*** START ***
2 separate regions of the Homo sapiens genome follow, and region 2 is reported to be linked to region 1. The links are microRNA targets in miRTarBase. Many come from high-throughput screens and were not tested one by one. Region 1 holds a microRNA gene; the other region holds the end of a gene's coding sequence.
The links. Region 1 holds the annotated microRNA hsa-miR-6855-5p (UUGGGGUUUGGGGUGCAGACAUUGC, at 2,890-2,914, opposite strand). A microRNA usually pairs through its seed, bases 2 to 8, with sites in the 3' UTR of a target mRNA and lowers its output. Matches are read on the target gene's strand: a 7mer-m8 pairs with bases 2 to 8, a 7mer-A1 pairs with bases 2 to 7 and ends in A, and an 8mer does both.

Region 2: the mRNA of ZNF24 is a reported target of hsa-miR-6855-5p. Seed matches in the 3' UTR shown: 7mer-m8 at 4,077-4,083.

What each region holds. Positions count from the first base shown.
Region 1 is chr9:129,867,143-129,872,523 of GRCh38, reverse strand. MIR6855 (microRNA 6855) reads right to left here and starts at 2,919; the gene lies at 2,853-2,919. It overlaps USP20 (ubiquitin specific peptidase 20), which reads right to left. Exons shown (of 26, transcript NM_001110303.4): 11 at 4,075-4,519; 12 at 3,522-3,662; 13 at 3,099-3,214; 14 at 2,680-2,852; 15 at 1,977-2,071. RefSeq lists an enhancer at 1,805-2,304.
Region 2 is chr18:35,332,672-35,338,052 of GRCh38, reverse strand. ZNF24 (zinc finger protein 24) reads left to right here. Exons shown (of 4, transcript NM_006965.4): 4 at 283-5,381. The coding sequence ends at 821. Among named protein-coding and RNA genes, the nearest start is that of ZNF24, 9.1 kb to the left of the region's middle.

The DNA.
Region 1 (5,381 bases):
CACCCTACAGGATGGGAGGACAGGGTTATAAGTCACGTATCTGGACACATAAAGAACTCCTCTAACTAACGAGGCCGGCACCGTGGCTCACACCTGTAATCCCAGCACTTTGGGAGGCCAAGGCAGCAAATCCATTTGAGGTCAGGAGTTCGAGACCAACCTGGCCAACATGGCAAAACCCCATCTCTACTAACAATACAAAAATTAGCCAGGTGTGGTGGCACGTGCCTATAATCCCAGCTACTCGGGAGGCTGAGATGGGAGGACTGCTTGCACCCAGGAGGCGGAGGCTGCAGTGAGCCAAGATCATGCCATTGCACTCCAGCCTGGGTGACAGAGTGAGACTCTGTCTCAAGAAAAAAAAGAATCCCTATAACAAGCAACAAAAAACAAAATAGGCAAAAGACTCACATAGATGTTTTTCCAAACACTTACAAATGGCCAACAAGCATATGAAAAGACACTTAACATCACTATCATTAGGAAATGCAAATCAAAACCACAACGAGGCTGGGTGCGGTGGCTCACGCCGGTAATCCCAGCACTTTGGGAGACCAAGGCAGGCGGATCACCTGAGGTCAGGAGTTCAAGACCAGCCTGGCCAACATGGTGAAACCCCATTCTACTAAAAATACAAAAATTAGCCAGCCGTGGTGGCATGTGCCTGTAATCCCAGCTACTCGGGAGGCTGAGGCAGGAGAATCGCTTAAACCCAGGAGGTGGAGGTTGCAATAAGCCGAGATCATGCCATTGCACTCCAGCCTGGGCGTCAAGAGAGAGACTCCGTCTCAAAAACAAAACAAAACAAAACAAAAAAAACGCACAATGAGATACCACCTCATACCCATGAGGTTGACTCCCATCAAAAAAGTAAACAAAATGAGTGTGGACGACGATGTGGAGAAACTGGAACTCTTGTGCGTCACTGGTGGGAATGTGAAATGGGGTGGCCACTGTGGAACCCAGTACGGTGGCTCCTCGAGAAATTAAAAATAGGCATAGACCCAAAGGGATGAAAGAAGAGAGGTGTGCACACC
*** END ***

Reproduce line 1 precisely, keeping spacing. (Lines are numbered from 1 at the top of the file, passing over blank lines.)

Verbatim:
2 separate regions of the Homo sapiens genome follow, and region 2 is reported to be linked to region 1. The links are microRNA targets in miRTarBase. Many come from high-throughput screens and were not tested one by one. Region 1 holds a microRNA gene; the other region holds the end of a gene's coding sequence.